This is what the kitchen cabinets looked like before
With the cost of everything going up we find ourselves doing more DIY projects. Painting kitchen cabinets being one of them. The kitchen cabinets in our rental property were in pretty good shape so why not save some money and give them an updated look? Full disclaimer! It’s a daunting task to say the least. I personally do not enjoy painting kitchen cabinets (painting furniture is more of my thing 😉) but its so worth it! Will I do it again? Yes! Am I going to be happy doing it? Probably not 😅 but it’ll save me money and transform the space! That alone is worth the work!
Like everything else, prep work is so important. I can’t emphasize how crucial it is. If you don’t take anything away from reading this post just be sure to take this one thing….PREP BEFORE PAINT! Not only does it play a huge role in kitchen cabinets but also in painting just about anything. Check out my post on things to consider before painting furniture.
Here’s what you’ll need to do to successfully paint kitchen cabinets and give your kitchen an updated look!
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1. Remove Cabinet Doors, Drawers, and Hardware
When removing the cabinet doors be sure to label them. You can simply use painters tape and number or letter them leaving one piece inside the cabinet and one on the door. This way you will know where the doors go when you are ready to put them back.
I have seen people just write the number directly on the cabinet where the hinges go.
If you are reusing your hardware be sure to place them in a zip lock bag so you won’t lose any. Keep them all together. This includes all your pulls, knobs, and hinges. If you are reusing your hinges be sure to label them as well. I have learned from working on furniture that sometimes when you don’t use the same hinge the door will not be aligned.
Since we were going to center the upper cabinets with the window we decided to remove them completely and work on them while they were off.
You want to be sure to remove all of the dirt and grime off the surface. Krud Kutter does a pretty great job at removing grease.
3. Fill holes
If you are using the same hardware you do not need to fill any holes. If you choose new hardware, make sure the measurement is the same and it has the same screw pattern. For a different size or screw pattern you would have to fill in one of the holes and drill another one to fit the new size.
The original cabinets didn’t have any knobs or pulls on them so we drilled holes to fit the new hardware we purchased. I like to shop on Amazon for hardware. They have great deals on bulk hardware like the knobs we purchased for these cabinets here.
4. Protect your surfaces
Use painters tape and a drop cloth to protect countertops, walls, and soffits. Sometimes I’m too lazy to tape but it saves you time when painting and avoids messes. So be sure not to skip this step!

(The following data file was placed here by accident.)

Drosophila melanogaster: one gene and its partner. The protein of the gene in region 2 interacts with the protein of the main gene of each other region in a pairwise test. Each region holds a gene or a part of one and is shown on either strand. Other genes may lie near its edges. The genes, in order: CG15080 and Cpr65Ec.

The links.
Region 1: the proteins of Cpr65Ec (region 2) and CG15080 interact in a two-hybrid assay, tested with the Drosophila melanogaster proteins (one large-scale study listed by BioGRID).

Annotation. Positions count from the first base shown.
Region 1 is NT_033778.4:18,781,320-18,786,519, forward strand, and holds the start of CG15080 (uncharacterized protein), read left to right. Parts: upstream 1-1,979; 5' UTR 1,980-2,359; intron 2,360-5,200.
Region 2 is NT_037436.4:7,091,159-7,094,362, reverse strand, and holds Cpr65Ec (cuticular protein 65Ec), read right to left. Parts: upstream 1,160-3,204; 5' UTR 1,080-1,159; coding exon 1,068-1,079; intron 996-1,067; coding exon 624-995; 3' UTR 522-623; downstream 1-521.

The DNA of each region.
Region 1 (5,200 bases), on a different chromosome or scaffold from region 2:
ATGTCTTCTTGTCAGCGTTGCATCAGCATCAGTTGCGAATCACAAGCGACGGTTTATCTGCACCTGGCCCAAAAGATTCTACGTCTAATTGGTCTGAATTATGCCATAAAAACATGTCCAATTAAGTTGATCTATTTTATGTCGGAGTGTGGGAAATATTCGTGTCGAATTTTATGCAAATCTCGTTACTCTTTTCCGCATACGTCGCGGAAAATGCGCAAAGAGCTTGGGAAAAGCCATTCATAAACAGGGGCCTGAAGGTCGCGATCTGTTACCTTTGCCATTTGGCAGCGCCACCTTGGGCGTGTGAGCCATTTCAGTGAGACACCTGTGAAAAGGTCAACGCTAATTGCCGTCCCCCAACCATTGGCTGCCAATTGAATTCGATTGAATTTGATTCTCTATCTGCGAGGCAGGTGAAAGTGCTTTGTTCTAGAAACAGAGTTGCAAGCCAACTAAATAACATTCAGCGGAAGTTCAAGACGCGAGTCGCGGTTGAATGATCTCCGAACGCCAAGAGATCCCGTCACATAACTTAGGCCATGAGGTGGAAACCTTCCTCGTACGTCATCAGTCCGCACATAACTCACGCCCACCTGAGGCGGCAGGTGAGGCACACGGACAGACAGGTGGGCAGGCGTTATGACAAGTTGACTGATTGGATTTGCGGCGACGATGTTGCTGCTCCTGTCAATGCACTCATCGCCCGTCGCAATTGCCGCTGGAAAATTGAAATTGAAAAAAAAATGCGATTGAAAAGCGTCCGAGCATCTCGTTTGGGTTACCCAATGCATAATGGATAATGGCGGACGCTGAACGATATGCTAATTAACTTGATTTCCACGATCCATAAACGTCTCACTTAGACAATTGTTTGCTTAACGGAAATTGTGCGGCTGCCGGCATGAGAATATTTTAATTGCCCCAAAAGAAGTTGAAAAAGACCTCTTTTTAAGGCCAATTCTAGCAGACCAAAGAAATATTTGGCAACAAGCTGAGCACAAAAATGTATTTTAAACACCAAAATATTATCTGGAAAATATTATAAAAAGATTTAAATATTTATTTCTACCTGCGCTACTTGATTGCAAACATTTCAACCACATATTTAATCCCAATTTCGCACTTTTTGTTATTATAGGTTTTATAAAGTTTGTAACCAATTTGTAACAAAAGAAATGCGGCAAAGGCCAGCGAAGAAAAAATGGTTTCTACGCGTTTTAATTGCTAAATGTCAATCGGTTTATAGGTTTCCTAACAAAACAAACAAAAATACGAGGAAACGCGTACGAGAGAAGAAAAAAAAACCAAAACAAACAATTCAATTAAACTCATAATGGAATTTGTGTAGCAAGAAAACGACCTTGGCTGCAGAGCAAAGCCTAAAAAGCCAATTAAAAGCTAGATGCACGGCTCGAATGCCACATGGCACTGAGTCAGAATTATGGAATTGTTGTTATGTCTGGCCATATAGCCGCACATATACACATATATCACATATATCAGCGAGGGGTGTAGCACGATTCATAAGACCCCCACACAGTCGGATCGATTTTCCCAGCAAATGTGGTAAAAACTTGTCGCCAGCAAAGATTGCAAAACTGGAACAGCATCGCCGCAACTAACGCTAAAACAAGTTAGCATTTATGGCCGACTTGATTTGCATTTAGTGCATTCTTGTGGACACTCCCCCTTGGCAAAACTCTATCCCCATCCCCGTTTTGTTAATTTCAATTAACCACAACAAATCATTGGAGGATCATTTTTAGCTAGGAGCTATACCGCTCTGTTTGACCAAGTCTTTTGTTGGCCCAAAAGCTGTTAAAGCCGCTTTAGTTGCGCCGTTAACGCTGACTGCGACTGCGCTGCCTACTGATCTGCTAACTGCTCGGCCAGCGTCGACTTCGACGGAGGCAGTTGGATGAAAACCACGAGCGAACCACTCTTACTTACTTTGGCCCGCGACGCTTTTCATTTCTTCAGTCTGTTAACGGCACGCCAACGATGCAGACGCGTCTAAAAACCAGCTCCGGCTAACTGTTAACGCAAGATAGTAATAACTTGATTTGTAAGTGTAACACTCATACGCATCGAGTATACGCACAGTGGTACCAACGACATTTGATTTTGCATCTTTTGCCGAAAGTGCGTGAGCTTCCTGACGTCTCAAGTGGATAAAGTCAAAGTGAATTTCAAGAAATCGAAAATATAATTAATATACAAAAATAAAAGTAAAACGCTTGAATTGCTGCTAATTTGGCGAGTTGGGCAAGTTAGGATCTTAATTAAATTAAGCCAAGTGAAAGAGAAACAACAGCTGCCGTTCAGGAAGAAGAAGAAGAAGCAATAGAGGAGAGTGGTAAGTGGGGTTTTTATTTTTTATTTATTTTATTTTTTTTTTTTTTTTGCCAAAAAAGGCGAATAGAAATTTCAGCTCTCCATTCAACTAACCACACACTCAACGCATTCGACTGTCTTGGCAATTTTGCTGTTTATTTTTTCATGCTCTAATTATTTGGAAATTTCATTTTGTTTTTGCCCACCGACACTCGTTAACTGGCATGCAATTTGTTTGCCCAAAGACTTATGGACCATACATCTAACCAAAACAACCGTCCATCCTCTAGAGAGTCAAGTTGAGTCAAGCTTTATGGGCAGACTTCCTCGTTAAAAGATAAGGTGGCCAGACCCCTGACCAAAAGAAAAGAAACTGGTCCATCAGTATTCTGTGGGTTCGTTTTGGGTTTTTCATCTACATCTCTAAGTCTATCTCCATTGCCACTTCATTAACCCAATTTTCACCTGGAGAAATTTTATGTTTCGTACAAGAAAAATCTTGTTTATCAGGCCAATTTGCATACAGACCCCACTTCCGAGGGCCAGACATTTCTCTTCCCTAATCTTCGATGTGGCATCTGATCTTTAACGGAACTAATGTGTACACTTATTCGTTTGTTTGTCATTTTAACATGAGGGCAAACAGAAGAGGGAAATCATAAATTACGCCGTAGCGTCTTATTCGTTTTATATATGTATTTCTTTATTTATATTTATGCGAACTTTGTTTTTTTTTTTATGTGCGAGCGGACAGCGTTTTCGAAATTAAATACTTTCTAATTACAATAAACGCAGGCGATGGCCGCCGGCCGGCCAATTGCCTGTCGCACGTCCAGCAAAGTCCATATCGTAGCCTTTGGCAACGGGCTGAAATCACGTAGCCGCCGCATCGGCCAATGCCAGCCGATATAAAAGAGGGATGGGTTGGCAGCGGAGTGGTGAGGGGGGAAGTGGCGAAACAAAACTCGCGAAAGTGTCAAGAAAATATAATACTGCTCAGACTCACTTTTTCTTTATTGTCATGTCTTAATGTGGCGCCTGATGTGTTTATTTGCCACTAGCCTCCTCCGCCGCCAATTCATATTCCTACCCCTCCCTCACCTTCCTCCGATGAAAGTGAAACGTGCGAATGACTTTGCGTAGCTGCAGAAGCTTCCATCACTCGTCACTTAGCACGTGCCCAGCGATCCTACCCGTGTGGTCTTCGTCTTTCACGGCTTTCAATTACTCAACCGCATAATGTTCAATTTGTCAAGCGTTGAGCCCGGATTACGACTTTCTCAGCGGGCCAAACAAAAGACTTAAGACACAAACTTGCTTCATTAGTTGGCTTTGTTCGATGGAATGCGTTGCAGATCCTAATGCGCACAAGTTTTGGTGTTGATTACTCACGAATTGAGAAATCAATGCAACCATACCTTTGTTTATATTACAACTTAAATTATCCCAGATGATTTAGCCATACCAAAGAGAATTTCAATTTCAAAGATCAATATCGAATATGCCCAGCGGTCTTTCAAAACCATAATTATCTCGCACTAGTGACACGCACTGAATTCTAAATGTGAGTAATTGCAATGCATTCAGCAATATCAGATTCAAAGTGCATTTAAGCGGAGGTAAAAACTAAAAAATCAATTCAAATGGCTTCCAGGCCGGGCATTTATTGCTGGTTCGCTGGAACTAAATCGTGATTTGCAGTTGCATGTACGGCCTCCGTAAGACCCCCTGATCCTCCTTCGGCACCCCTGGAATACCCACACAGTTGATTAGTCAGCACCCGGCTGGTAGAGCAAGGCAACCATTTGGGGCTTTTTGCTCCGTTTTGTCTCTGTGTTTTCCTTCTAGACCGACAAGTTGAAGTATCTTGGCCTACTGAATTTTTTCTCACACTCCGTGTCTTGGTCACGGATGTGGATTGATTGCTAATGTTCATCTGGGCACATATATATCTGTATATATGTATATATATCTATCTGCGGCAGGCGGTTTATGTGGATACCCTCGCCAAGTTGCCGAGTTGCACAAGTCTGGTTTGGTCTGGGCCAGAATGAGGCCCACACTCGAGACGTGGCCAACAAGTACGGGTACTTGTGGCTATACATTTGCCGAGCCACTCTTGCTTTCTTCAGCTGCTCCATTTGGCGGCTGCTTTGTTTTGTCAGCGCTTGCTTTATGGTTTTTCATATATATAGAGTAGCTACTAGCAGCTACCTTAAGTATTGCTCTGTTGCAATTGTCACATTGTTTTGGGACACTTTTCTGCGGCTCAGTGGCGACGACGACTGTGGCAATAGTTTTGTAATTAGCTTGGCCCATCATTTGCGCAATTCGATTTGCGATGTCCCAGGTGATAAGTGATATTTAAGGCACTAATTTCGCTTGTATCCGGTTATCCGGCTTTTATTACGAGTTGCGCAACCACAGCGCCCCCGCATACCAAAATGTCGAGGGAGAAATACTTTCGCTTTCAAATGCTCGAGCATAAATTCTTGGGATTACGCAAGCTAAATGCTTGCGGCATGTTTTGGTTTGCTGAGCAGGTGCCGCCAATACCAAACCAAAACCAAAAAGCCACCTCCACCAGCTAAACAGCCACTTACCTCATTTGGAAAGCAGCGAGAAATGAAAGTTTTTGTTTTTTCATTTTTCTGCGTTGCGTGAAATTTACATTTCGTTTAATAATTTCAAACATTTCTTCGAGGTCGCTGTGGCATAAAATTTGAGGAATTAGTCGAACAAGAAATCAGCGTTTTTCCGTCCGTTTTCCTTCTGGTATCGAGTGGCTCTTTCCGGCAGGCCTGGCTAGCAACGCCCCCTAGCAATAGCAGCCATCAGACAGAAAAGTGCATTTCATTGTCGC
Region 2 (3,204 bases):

Lightly sand the cabinets with a 120grit sanding block. When sanding, go with the grain.
You can also do a deglosser. We didn’t use this Jasco Sander Deglosser but I have heard great things about it. It can be done instead of sanding. It roughens out the finish so that your paint will adhere well to the surface. If you have filled any holes then you would have to sand those areas to smooth the surface.
After sanding, it is time to Prime. Primer allows the paint to adhere to the surface. Usually one coat is good (I always like to do 2 coats) but if you have dark cabinets I highly recommend at least two coats. This will avoid any discoloration on your paint finish.
I use Zinsser B-I-N Primer. It is one of my favorite primers to use before painting.
Place your cabinet doors on Painter’s Pyramids to hold it off the table that way you can prime and paint the sides.
Once its dried turn the door over and paint the other side. Be sure to go with the grain. You can use a brush for the details and a roller for the bigger flat surfaces. Lightly sand to smooth before painting using a sanding sponge (220 grit).
Be sure to vacuum and use a tack cloth to remove all of the sanding dust.
Primer after 1 coat
Use an acrylic latex based paint. You can do a semi-gloss or a satin finish. I like a satin finish. A high gloss finish will show a lot of imperfections and a flat finish makes it difficult to clean.
You can use the tripods to paint your cabinet doors just like you did to prime them or you can spray them if able to.
We put together this makeshift system to hang the cabinets doors and spray. We predrilled small holes on the TOP of the upper cabinets and the BOTTOM of the lowers and we hung them using 7/8 inch cup hooks. When you place your cabinet doors back you won’t be able to see the tiny holes since its on the top of the uppers and the bottom of the lowers.
We used our Homeright paint sprayer to spray the doors and used a roller to paint the rest of the cabinets.
8. Protect your finish with a polycrylic
After your paint is completely dried, apply a water based polyurethane. I like to use Minwax water based polycrylic. Oil based polyurethane yellows over time so stick with a water based poly. I like to do at least three coats of polycrylic. Make sure to allow poly to dry well. Lightly sand in between coats using a sanding block (220grit). Sanding in between coats allows the polycrylic to adhere to itself. It can be brushed or sprayed. When spraying, I like to use a strainer to avoid any clumps from being sprayed on.
Once the polycrylic is dry, you can place your hinges, cabinets doors, and hardware back on. We drilled new hardware on as I previously mentioned and added concealed hinges. I will share more on the concealed hinges soon! Once all your hardware is back up you can enjoy your new kitchen!
We painted the cabinets Sherwin Williams Iron Ore. It makes such a big difference! A lot of work but totally worth it! Happy Painting!!